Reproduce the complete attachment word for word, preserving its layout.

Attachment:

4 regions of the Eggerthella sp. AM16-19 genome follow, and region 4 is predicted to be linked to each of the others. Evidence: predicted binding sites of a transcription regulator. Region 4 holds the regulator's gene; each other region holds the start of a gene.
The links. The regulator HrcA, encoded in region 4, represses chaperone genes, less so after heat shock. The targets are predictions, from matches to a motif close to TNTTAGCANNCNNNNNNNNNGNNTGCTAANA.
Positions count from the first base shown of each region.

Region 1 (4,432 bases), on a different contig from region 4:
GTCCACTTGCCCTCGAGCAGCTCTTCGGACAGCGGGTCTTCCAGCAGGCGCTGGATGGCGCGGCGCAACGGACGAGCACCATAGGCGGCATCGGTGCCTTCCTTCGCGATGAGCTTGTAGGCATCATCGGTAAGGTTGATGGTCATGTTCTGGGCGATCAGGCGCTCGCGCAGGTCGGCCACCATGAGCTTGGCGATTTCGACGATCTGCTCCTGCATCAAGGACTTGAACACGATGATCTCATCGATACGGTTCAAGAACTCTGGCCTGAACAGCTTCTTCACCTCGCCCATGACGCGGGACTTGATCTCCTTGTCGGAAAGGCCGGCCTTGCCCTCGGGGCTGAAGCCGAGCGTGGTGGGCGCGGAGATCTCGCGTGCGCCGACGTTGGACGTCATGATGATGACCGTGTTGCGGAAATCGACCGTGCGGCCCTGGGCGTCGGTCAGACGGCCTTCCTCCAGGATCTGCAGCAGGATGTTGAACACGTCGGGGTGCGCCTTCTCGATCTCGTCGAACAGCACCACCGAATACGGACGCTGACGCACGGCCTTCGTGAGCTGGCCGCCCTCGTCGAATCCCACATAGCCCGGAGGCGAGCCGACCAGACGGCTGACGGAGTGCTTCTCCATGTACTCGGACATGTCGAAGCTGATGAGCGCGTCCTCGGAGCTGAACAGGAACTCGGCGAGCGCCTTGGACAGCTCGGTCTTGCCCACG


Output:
4 regions of the Eggerthella sp. AM16-19 genome follow, and region 4 is predicted to be linked to each of the others. Evidence: predicted binding sites of a transcription regulator. Region 4 holds the regulator's gene; each other region holds the start of a gene.
The links. The regulator HrcA, encoded in region 4, represses chaperone genes, less so after heat shock. The targets are predictions, from matches to a motif close to TNTTAGCANNCNNNNNNNNNGNNTGCTAANA.
Positions count from the first base shown of each region.

Region 1 (4,432 bases), on a different contig from region 4:
GTCCACTTGCCCTCGAGCAGCTCTTCGGACAGCGGGTCTTCCAGCAGGCGCTGGATGGCGCGGCGCAACGGACGAGCACCATAGGCGGCATCGGTGCCTTCCTTCGCGATGAGCTTGTAGGCATCATCGGTAAGGTTGATGGTCATGTTCTGGGCGATCAGGCGCTCGCGCAGGTCGGCCACCATGAGCTTGGCGATTTCGACGATCTGCTCCTGCATCAAGGACTTGAACACGATGATCTCATCGATACGGTTCAAGAACTCTGGCCTGAACAGCTTCTTCACCTCGCCCATGACGCGGGACTTGATCTCCTTGTCGGAAAGGCCGGCCTTGCCCTCGGGGCTGAAGCCGAGCGTGGTGGGCGCGGAGATCTCGCGTGCGCCGACGTTGGACGTCATGATGATGACCGTGTTGCGGAAATCGACCGTGCGGCCCTGGGCGTCGGTCAGACGGCCTTCCTCCAGGATCTGCAGCAGGATGTTGAACACGTCGGGGTGCGCCTTCTCGATCTCGTCGAACAGCACCACCGAATACGGACGCTGACGCACGGCCTTCGTGAGCTGGCCGCCCTCGTCGAATCCCACATAGCCCGGAGGCGAGCCGACCAGACGGCTGACGGAGTGCTTCTCCATGTACTCGGACATGTCGAAGCTGATGAGCGCGTCCTCGGAGCTGAACAGGAACTCGGCGAGCGCCTTGGACAGCTCGGTCTTGCCCACG